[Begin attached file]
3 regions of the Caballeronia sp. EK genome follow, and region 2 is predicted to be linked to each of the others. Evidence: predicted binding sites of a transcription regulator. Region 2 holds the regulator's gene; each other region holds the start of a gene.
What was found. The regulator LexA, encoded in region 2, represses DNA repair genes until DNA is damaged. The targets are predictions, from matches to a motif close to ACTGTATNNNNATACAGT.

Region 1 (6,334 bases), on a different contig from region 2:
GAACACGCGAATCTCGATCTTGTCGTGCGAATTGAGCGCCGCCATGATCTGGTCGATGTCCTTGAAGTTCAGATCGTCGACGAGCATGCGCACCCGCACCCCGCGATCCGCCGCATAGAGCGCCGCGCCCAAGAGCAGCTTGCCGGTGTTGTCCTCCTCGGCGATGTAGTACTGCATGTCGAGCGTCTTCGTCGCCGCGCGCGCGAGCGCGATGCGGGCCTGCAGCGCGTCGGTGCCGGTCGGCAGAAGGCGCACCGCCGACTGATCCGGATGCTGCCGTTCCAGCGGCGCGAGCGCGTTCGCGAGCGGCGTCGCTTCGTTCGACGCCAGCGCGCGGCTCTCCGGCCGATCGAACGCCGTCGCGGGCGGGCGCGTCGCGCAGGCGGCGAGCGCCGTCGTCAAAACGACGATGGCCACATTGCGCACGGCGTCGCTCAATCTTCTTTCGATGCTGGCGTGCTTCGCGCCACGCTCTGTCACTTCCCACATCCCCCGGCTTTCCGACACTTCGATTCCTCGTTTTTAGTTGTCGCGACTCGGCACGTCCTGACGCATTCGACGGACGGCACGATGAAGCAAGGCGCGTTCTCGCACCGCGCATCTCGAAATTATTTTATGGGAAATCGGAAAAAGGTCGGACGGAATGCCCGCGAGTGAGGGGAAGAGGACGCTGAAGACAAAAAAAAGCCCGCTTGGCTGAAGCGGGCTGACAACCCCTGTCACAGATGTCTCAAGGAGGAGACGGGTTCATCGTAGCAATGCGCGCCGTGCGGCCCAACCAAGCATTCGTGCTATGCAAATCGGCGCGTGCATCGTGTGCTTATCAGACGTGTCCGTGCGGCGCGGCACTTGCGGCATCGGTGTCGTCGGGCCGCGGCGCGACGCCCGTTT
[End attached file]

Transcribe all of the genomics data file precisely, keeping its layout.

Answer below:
3 regions of the Caballeronia sp. EK genome follow, and region 2 is predicted to be linked to each of the others. Evidence: predicted binding sites of a transcription regulator. Region 2 holds the regulator's gene; each other region holds the start of a gene.
What was found. The regulator LexA, encoded in region 2, represses DNA repair genes until DNA is damaged. The targets are predictions, from matches to a motif close to ACTGTATNNNNATACAGT.

Region 1 (6,334 bases), on a different contig from region 2:
GAACACGCGAATCTCGATCTTGTCGTGCGAATTGAGCGCCGCCATGATCTGGTCGATGTCCTTGAAGTTCAGATCGTCGACGAGCATGCGCACCCGCACCCCGCGATCCGCCGCATAGAGCGCCGCGCCCAAGAGCAGCTTGCCGGTGTTGTCCTCCTCGGCGATGTAGTACTGCATGTCGAGCGTCTTCGTCGCCGCGCGCGCGAGCGCGATGCGGGCCTGCAGCGCGTCGGTGCCGGTCGGCAGAAGGCGCACCGCCGACTGATCCGGATGCTGCCGTTCCAGCGGCGCGAGCGCGTTCGCGAGCGGCGTCGCTTCGTTCGACGCCAGCGCGCGGCTCTCCGGCCGATCGAACGCCGTCGCGGGCGGGCGCGTCGCGCAGGCGGCGAGCGCCGTCGTCAAAACGACGATGGCCACATTGCGCACGGCGTCGCTCAATCTTCTTTCGATGCTGGCGTGCTTCGCGCCACGCTCTGTCACTTCCCACATCCCCCGGCTTTCCGACACTTCGATTCCTCGTTTTTAGTTGTCGCGACTCGGCACGTCCTGACGCATTCGACGGACGGCACGATGAAGCAAGGCGCGTTCTCGCACCGCGCATCTCGAAATTATTTTATGGGAAATCGGAAAAAGGTCGGACGGAATGCCCGCGAGTGAGGGGAAGAGGACGCTGAAGACAAAAAAAAGCCCGCTTGGCTGAAGCGGGCTGACAACCCCTGTCACAGATGTCTCAAGGAGGAGACGGGTTCATCGTAGCAATGCGCGCCGTGCGGCCCAACCAAGCATTCGTGCTATGCAAATCGGCGCGTGCATCGTGTGCTTATCAGACGTGTCCGTGCGGCGCGGCACTTGCGGCATCGGTGTCGTCGGGCCGCGGCGCGACGCCCGTTT